Q: With new construction, residential remodeling and light commercial building still solid in most markets, what do you see as the clearest opportunity for LBM dealers?
A: Many dealers are starting to provide labor in different forms. Some are increasing their installed sales business all the way from garage doors to framing homes. Providing labor opens up a completely new opportunity for dealers and they need their ERP software to be able to help them track the projects. Often dealers set up another company to provide labor due to management and insurance purposes. Other areas of opportunity are truss plants and door shops. Dealers are finding it important to hire specialists in these manufacturing areas to grow their businesses. Wall panels are also gaining in popularity again.
Q: The flip-side of that question: What do you see as the biggest challenge?
A: Labor, Labor, Labor. It is very difficult to find, both for the dealer and for builders. For installed sales, this actually is an opportunity for dealers to offer a stable supply of labor once they find it. While price is important, a trusted fixed bid process is many times preferred.
Q: Many LBM companies still use computer systems that are more than a decade old—or older. What would you say to dealers who do not upgrade because their existing systems still work fine?
A: There is no question that changing ERP systems can be stressful and disruptive. This can be mitigated by selecting the right software and technology partner. When the dealer evaluates a new ERP system it will become evident where the new areas of efficiency will be. The dealer typically starts out with a few known areas and then discovers several more in the evaluation process. These areas of improvement are different for every dealer. All dealers should evaluate new software after being on the same system for 10 years, even if they decide not to change. That way they can make an informed business decision to stay or to move.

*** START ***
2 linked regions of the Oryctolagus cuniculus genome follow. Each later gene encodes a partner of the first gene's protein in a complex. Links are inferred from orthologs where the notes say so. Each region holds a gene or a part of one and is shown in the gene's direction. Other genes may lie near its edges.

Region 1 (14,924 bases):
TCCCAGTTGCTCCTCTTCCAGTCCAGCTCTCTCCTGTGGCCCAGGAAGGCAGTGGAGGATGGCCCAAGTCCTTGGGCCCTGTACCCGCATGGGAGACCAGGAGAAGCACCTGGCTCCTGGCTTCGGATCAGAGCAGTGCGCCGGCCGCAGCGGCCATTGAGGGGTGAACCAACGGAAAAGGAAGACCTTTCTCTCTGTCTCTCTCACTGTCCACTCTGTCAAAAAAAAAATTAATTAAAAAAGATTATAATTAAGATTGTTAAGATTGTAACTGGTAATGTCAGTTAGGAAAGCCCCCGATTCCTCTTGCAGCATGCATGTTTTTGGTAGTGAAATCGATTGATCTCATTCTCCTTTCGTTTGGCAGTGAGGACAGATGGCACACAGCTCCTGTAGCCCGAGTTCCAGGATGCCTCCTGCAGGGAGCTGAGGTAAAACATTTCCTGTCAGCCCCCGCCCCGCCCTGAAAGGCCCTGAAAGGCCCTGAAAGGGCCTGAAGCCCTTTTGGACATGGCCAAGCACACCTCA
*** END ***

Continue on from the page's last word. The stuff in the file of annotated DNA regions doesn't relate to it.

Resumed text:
Q: Given the rapid advancements in technology, what new features and capabilities should LBM Journal readers watch for in the coming years?
Q: Today’s ERP systems go far beyond POS technology. How do you suggest that LBM dealers view the role of their ERP system in their overall operation?
A: They need to view the role of their ERP system as a competitive weapon. Too often, the ERP system is regarded as an unavoidable reality to run the basics of their business and is not seen as the opportunity that it is. Typically, once a new ERP system is up and running, many dealers do not go to the next level to improve operational efficiency. The owner should walk into the office of his IT manager and look for a list on the wall of ongoing software/hardware initiatives that the company has planned to improve his company. If there is no list, that should be a red flag. Another huge mistake most dealers make is not budgeting for training from their ERP provider every year. When they are preparing the annual budget, dealers should allow for three days per year of consulting and training. Once the dealer sees the ERP system as a competitive weapon, this becomes very easy to add to the budget.
As vice president of R&D North America for Kerridge Commercial Systems, Cary Anderson is responsible for development of Kerridge ERP platforms in North America. Earlier in his career, Anderson pioneered the first integrations of business intelligence, document management, and dispatch and delivery systems into several LBM-centric ERP platforms.